12. 12. Training Is Not Always The Answer2019 | October 10 PLANNING THE TRAINING Intended Learning Outcomes In this section of the plan, you define the target objectives and intended learning outcomes (ILOs) of the training. When writing ILOs, you define the specific and measurable takeaways from the training. The use of verbs to describe these ILOs is common, largely influenced by Bloom’s Taxonomy. For example, the ILOs of the training may look like this: By the end of the training, employees should be able to: Verbs are action words that make the observable knowledge, skills and behaviours defined in the ILOs explicit, easy to describe and classify. One should avoid the use of vague phrases and words such as “understand”, “appreciate”, “improve” or “learn”. Explain the difference between consultative sales and traditional sales approaches. Formulate a sales plan before approaching a prospective customer. Demonstrate the ability to synchronize sales tactics with the customer’s buying styles. Delivery Methods In this section, the mode of delivery for the training intervention is specified. Will it be face-to-face, blended or fully online? What are considerations in the delivery? The use of didactic instruction might be adequate for a procedural safety training programme. However, one might choose to adopt a collaborative approach and make use of active learning strategies when the training is on communication or leadership skills.
  13. 13. Training Is Not Always The Answer2019 | October 11 EVALUATION Level 2: Learning It is at this level that we start to move beyond surface level evaluations. Here, the learning is being assessed. There are various options available when it comes to assessing learning, from a post-training test that is measured against a pre- training test score or judging the employee’s performance through observation in an authentic workplace setting. Level 3: Behaviour Does the training intervention result in a change in the behaviour of the employee? The entire point of the training is to provide the knowledge skills and abilities to change behaviours that result in performance gaps. Simply put, the evaluation is looking for any impact from the training. Level 1: Reaction Level 2: Learning Level 3: Behaviour Level 4: Results Evaluating the Training After a training intervention has been implemented, it is important to evaluate it. Conducting an evaluation will aid in identifying if the training has shown to be effective and will help to identify areas for improvement for future iterations. A common framework for evaluation is the Kirkpatrick Model which consists of four levels: Level 1: Reaction This is the most common type of evaluation and involves measuring the satisfaction of the employees on the delivery and administrative portion of the training. These are usually in a form of a questionnaire also known as a “happy sheet” which asks employees what they were satisfied or dissatisfied with in the conduct of the training and what they felt could be improved. 7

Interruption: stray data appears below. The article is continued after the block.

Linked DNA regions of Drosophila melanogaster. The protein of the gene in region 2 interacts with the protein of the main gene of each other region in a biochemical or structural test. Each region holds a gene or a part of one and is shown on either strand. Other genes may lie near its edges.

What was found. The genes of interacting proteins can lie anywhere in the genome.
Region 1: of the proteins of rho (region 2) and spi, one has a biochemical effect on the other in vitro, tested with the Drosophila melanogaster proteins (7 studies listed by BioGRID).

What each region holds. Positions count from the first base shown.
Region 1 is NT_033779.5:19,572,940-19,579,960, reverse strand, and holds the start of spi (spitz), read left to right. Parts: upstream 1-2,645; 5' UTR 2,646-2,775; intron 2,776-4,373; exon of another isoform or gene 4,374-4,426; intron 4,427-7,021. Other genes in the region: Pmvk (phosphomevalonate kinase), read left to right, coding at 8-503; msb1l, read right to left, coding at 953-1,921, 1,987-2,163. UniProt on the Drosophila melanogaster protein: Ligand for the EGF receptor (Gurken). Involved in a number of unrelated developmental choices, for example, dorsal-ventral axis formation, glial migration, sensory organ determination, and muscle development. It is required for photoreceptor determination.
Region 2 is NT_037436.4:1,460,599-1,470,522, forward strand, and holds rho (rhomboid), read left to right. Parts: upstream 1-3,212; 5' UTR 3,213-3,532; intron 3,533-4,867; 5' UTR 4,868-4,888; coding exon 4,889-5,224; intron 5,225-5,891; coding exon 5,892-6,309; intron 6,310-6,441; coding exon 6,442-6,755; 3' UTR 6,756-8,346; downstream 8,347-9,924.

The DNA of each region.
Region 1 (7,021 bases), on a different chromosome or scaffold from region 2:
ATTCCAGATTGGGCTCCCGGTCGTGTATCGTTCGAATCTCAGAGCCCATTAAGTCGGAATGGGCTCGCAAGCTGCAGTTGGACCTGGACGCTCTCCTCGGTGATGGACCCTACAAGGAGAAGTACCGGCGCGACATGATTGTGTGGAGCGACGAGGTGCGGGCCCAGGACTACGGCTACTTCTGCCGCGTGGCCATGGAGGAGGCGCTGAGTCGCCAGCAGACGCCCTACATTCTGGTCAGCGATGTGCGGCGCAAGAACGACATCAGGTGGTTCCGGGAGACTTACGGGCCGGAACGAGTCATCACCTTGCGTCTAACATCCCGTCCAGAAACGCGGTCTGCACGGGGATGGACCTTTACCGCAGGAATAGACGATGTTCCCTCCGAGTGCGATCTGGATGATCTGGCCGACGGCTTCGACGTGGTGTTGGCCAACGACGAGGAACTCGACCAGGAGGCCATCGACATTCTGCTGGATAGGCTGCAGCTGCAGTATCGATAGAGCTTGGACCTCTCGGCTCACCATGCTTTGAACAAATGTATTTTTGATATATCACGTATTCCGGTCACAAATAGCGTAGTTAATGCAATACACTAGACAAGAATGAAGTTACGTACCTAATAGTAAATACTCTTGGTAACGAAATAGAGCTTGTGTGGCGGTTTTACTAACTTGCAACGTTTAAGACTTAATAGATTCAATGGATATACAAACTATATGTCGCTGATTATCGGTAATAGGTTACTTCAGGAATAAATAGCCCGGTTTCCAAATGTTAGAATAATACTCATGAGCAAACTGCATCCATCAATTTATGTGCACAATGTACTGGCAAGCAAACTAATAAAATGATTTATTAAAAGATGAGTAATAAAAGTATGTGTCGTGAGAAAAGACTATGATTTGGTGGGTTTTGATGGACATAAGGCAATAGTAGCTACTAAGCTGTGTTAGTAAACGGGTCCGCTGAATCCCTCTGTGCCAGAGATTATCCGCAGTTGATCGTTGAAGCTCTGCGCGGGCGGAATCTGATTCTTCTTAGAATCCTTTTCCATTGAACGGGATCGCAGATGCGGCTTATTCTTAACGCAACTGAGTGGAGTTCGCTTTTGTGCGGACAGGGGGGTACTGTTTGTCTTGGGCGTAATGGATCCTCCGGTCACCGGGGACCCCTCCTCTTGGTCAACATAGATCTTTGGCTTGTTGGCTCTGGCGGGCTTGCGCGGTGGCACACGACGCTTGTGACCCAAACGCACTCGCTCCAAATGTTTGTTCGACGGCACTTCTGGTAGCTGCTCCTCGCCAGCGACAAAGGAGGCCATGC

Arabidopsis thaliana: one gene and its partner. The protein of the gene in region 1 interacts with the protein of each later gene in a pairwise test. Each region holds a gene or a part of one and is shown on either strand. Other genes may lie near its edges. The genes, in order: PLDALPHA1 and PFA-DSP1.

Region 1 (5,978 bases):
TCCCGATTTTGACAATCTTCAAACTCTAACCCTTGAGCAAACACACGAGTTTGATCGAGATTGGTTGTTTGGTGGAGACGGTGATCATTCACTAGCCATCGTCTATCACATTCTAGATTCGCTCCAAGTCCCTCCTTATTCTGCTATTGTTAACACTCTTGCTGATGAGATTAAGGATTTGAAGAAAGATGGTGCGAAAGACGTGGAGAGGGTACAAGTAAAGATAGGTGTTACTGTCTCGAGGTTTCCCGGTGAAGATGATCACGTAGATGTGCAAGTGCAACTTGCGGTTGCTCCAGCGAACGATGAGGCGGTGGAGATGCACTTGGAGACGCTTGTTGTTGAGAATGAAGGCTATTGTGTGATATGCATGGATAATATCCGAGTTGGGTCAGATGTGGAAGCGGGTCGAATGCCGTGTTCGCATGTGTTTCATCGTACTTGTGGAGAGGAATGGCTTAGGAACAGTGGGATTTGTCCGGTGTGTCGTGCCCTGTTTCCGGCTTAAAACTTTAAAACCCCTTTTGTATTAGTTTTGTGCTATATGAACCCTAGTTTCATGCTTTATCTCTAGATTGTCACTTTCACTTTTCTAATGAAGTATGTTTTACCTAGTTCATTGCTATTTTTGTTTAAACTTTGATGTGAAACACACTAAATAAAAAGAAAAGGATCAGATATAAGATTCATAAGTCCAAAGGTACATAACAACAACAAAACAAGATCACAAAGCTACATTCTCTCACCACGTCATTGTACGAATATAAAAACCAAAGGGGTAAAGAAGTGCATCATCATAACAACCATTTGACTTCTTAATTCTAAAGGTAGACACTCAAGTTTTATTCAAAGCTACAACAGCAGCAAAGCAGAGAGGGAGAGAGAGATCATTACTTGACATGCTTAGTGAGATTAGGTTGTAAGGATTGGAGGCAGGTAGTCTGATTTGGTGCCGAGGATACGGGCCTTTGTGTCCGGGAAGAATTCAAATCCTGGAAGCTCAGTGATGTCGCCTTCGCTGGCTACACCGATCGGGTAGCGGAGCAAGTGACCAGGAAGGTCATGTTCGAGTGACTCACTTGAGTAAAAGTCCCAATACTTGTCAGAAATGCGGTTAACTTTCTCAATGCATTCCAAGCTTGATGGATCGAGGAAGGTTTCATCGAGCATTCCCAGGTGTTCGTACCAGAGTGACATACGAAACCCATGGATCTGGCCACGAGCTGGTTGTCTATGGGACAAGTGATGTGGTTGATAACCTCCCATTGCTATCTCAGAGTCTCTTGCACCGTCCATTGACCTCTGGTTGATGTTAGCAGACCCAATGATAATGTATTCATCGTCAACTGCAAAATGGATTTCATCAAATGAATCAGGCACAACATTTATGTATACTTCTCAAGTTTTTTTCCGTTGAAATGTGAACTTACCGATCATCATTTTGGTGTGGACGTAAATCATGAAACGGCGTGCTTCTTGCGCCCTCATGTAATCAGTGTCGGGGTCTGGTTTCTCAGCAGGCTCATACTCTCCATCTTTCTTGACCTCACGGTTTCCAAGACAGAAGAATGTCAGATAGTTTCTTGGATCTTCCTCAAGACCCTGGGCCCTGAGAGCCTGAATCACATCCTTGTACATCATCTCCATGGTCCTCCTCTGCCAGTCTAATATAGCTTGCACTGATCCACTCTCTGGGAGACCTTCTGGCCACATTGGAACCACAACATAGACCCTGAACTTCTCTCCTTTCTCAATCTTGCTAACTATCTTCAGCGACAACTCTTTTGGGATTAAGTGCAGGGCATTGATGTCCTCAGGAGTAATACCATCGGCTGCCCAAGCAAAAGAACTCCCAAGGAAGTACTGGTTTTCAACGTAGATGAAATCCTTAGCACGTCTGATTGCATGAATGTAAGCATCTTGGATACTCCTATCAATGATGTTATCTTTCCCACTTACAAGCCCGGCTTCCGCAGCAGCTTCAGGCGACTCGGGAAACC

14. 14. Training Is Not Always The Answer2019 | October 12 EVALUATION Level 4: Results This is where the training is gauged on its impact on the organizational outcomes. Key performance indicators include an increase in productivity or output, improved quality of service or products and a higher sales volume. Do note that less than favourable results in the evaluation could be a problem with the TNA. At the Reaction level, a lack of satisfaction could be a misjudgment of the appropriate training methods or having forced too much or too little content in too short a time frame. Or it could simply be a case of an uninspiring training environment. While poor results at the learning level could be indicative of a learning method ill-suited for the training intervention. More importantly, a lack of positive effect on performance might be due to a lapse in the TNA process which led to the incorrect identification of performance gaps. Training Is Not Always the Answer These examples highlight the importance of looking beyond reactions when evaluating training and serve as a reminder of the point of this white paper: Training is not always the answer. 1 2 3 4 Reaction Satisfaction with training Learning Effectiveness of learning transfer Behaviour Impact of training on behaviour Results Impact of training on the business
  15. 15. Training Is Not Always The Answer2019 | October 13 7. Kirkpatrick Partners. The Kirkpatrick Four Levels™: A Fresh Look After 50 Years. 2009. 2. United Overseas Bank. UOB becomes first bank to reinvest its Wage Credit Scheme grant into employee career and personal development programmes. 2015. 5. Ford. 100 Years of the Moving Assembly Line. n.d. 1. Ministry of Manpower. Report: Employer Supported Training. 2014. 3. The Straits Times. Singtel to spend $45m over next 3 years to enhance staff's digital skills. 2019. 4. Aurecon. Top five trends for millennial employability. n.d. 6. Mager & Pipe. Analyzing Performance Problems. 1984 References